I had the pleasure of attending parts 1 & 2 of Dr. Guido Wimmers’ training in Passive House design. It was easily one of the best courses I’ve taken, anywhere, and deepened my insight into how to create a truly resilient home.
I was compiling a post about this experience when ice storms battered the eastern provinces, devastating people’s homes and psyches. The storms moved on into Newfoundland and caused a total blackout, then headed to Iqaluit and the rest of Baffin Island. Those communities suffered hurricane-force winds, white-out blizzards, power outages and severe building damage.
In the face of climate change, it’s time to upgrade North American standards of home design and building. A resilient home is one that can withstand a range of potential challenges and forces outside of our control. It’s energy-efficient and built to last; offers warmth and safety during extreme weather events; and buffers the effects of economic uncertainty. Also, it reduces GHGs, the cause of climate change, which in turn has led to the kind of extreme weather events we’re witnessing.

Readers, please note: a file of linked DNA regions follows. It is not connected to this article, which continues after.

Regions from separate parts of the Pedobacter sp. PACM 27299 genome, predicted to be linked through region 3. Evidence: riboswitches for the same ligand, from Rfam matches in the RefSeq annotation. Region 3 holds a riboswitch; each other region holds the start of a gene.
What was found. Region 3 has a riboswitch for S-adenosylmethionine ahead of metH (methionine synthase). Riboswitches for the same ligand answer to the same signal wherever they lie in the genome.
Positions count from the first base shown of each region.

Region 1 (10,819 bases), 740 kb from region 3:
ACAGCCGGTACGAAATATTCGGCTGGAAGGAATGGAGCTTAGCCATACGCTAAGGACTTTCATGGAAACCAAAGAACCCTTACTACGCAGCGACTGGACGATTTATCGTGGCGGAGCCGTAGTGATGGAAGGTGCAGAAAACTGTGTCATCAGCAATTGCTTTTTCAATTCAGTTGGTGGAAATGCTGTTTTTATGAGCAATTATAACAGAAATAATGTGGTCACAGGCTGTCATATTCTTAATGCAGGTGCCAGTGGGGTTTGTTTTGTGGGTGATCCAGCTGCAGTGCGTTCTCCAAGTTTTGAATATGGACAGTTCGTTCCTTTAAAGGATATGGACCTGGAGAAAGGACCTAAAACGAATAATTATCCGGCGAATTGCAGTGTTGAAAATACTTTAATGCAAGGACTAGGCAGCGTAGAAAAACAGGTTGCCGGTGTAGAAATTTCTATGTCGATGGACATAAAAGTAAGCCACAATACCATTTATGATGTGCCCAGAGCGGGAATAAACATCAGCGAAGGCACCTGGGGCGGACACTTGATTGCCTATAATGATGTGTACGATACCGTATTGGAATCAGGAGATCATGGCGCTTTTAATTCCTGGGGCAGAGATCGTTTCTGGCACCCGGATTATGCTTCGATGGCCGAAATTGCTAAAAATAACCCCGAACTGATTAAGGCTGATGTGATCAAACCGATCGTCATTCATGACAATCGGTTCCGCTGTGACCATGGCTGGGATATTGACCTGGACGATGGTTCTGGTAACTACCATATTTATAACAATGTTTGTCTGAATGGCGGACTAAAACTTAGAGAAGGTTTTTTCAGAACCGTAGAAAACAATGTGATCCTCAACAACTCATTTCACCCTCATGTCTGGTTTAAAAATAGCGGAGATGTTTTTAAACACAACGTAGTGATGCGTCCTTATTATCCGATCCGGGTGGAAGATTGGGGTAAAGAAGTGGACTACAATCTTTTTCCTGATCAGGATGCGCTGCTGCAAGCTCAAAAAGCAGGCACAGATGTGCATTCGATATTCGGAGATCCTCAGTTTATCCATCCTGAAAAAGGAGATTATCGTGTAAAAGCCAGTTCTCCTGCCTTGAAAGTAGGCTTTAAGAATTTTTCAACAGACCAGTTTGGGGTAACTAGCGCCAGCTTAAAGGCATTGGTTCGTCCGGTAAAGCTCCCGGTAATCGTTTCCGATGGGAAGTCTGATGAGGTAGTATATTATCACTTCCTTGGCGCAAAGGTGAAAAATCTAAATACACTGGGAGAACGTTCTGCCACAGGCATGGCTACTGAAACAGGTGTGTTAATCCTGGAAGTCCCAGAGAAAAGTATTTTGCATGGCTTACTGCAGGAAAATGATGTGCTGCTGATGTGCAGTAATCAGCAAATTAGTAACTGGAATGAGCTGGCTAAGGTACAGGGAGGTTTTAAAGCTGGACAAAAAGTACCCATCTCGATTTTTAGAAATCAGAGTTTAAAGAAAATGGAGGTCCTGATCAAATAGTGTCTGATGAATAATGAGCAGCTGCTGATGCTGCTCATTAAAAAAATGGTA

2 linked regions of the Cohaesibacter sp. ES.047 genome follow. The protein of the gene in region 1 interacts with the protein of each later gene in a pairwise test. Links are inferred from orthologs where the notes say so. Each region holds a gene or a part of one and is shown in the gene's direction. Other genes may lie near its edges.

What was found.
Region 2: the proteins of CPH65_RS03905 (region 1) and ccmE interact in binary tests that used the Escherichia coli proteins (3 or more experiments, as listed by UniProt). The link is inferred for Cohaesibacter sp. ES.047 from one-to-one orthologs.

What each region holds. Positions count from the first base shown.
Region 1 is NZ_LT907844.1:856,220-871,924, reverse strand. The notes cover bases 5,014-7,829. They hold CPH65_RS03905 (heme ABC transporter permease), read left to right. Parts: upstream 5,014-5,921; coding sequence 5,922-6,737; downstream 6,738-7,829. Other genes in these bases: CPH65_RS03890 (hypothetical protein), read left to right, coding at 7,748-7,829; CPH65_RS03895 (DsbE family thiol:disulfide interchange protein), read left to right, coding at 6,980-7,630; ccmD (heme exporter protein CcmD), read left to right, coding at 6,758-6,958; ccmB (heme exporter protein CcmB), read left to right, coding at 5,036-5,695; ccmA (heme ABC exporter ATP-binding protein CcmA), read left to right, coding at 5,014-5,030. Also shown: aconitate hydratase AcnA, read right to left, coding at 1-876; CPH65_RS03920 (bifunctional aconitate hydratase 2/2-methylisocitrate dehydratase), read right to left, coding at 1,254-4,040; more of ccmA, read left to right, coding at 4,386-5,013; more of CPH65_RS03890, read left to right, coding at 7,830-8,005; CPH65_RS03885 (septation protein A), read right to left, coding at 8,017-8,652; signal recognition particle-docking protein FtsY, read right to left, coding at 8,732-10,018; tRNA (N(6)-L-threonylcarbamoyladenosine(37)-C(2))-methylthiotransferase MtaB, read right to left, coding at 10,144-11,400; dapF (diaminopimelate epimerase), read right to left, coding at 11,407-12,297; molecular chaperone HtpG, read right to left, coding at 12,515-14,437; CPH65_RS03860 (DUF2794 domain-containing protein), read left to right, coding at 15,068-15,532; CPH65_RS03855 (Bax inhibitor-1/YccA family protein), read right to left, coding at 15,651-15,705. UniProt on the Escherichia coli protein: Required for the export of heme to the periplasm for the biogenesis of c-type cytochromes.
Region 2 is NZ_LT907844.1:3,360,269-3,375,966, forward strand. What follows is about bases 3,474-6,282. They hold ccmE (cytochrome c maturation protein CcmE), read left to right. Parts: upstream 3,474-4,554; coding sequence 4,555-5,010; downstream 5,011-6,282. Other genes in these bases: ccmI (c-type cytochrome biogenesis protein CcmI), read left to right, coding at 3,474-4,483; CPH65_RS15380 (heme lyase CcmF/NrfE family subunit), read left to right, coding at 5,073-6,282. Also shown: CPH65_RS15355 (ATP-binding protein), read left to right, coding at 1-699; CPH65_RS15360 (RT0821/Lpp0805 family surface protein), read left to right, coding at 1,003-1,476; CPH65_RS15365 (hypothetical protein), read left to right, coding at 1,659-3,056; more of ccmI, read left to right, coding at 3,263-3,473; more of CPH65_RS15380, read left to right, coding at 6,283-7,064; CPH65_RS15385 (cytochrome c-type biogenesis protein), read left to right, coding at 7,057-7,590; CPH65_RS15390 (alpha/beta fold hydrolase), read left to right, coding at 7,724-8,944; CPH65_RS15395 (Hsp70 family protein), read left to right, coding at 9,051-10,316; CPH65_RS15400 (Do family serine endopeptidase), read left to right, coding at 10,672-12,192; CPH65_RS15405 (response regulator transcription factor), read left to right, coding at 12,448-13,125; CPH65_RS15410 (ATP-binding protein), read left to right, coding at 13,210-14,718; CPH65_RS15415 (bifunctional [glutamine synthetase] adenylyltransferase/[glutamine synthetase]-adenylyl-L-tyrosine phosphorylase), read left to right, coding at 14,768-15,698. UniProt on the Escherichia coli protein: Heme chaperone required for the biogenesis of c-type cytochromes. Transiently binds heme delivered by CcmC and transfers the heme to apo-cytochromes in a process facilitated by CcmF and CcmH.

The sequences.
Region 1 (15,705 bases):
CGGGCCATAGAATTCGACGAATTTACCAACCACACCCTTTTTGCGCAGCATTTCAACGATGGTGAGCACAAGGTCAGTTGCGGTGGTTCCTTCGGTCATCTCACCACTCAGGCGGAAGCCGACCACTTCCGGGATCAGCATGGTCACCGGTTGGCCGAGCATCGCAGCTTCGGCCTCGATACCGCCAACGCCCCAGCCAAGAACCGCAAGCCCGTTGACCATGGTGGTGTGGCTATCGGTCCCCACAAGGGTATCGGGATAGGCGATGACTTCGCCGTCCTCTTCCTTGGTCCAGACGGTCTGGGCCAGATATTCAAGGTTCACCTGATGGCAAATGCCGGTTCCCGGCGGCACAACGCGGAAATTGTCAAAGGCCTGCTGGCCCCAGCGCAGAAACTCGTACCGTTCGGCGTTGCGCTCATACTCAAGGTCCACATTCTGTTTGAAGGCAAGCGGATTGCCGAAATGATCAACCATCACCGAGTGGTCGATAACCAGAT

A Passive House offers resilience, retaining its liveability even in a week-long power outage. It’s more durable than standard construction and costs not much more, as I learned in the PH training. Building to the Passive House standard eliminates the need for a heating system. The resulting savings on your energy bill offsets the increase in mortgage payments from the 5-10% increase in construction costs.
I came away from the training determined to make our Damn-Near Passive House project in Kaslo even more resilient. Stay tuned here for updates.